Abuse is, for me, always one of the harder subjects to discuss. It’s not that it makes the law complicated, or really that it changes what a person might be entitled to receive — but maybe that’s part of the problem for me, too.
Abuse changes a person. After years and years of it, it slowly, subtly, completely changes a person. If you’ve suffered years and years of abuse at your husband’s hands, you probably feel like a shell of the person you once were. You’re brittle around the edges.
I find that abused women go one of two ways. They stay a bit of a shrinking violet, or, on the other side, they go crazy. They demand everything, and nothing is ever good enough. That’s probably true, too — nothing IS good enough. After years of feeling like less than a person, feeling like nothing is ever good enough, feeling like time was wasted — it’s hard to feel like any offer you might receive as part of a settlement in your divorce is really going to come close to representing compensation for the suffering you’ve endured.
I get it. I’ve been there. I wasn’t married to the guy, but I did date an emotional abuser for a couple years. I remember the feeling of going around behind the scenes to make sure everything would go perfectly so that my boyfriend wouldn’t be provoked. Of being angry at other people for doing things that I KNEW would set him off later, privately. I shed so many tears, wasted so much time, worrying about him when, deep down, I think I knew that nothing (and by nothing, I meant, mostly, myself) would ever be good enough, would ever satisfy him enough, would ever calm him and allow him to just…be happy.
I remember coming out of my funk, too, thinking, “Who WAS that girl, and why on earth did she tolerate all of that?” The answer for me, and I think probably for you, too, is a simple one. You loved him. Deeply, obviously. You tried to help. You got caught up. You thought, “Well, he doesn’t mean it, he’s just upset,” and then, eventually, his abuse became so deeply entrenched in the fabric of your relationship that you could remove yourself from it. I know how it happens. I’ve been there. And though I think my experience really does help me when it comes to dealing with my clients who have been in abusive relationships, too, my suffering really doesn’t come anywhere near to what someone who was married to someone for ten, twenty, or thirty years must experience. I don’t mean to suggest that it does — just to convey that I understand, and I’m sorry for what you’ve gone through.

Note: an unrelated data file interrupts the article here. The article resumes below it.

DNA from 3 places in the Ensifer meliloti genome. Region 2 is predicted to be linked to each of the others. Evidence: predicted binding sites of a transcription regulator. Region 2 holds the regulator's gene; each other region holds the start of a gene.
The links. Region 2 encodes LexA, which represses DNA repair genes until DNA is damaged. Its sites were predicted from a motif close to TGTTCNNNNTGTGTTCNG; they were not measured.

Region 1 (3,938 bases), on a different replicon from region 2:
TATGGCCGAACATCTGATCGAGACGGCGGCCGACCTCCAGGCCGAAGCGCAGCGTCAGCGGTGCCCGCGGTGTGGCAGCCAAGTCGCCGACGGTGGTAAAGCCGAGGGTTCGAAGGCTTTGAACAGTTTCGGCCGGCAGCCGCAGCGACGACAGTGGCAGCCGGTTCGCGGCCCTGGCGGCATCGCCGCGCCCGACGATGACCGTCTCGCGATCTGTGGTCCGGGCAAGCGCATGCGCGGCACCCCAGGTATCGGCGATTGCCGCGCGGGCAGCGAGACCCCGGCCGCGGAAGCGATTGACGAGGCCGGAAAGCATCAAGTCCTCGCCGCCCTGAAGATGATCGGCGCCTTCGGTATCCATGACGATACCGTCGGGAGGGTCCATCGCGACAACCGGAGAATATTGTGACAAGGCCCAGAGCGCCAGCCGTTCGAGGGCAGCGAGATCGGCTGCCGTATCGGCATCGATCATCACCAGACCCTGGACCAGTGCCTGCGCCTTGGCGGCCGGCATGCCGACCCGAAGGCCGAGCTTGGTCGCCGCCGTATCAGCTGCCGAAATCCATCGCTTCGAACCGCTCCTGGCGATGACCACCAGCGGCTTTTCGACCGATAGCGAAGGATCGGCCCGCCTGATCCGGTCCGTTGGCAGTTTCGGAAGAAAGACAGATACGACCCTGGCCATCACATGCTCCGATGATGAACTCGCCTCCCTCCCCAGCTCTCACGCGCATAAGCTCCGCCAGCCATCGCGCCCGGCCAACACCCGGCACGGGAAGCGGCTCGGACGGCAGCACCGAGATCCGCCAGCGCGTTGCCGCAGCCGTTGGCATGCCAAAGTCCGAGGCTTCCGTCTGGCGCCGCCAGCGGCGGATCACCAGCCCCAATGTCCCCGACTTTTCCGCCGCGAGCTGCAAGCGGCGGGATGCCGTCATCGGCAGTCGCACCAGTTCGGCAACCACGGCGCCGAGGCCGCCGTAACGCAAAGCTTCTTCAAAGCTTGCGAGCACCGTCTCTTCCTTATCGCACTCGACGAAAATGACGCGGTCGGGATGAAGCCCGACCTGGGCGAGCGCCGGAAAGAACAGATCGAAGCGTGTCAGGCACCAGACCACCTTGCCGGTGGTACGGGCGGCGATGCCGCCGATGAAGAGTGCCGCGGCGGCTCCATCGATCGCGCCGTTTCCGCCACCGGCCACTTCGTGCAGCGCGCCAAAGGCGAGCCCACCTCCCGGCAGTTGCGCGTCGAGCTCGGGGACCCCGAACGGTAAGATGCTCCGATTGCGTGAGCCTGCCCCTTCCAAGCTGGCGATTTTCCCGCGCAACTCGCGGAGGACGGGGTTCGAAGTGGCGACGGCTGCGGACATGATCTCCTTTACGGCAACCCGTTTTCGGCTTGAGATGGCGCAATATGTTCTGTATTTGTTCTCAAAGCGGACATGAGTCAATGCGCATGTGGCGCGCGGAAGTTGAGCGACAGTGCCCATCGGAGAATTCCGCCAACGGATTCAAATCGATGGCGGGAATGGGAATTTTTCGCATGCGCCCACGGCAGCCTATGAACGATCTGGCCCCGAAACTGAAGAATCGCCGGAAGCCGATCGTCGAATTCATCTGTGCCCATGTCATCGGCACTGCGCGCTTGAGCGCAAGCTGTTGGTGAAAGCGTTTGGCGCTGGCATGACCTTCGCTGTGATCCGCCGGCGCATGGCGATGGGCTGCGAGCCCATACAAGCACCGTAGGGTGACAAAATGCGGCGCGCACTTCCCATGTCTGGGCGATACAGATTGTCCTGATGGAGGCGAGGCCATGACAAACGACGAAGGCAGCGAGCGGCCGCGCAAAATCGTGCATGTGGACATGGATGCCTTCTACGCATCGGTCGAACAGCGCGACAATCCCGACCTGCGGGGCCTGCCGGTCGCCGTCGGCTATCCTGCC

No one — I’ll repeat that again — no one deserves to be treated that way. You deserve to be loved, and treated with kindness and respect.
But part of my difficulty in talking about this comes from the knowledge that, as far as the law goes, the abuse you suffered doesn’t matter all that much. Spousal support especially is a question of numbers. There’s nothing punitive about it.
What about pain and suffering?
Some areas of law — like personal injury — allow for a recovery based on your pain and suffering. Divorce doesn’t work that way. There’s no additional premium you receive for the suffering you may have experienced.
You will not receive more in spousal support, or even receive spousal support for longer, because your husband is an abuser.
How much spousal support will I receive?
Well, that all depends. Spousal support is, like I mentioned before, based on the numbers. He has to earn more money than you (actually, fairly substantially more than you), for starters. If not, there won’t be spousal support. You have to demonstrate a need (which is easy),and he has to demonstrate an ability to pay (not quite so easy).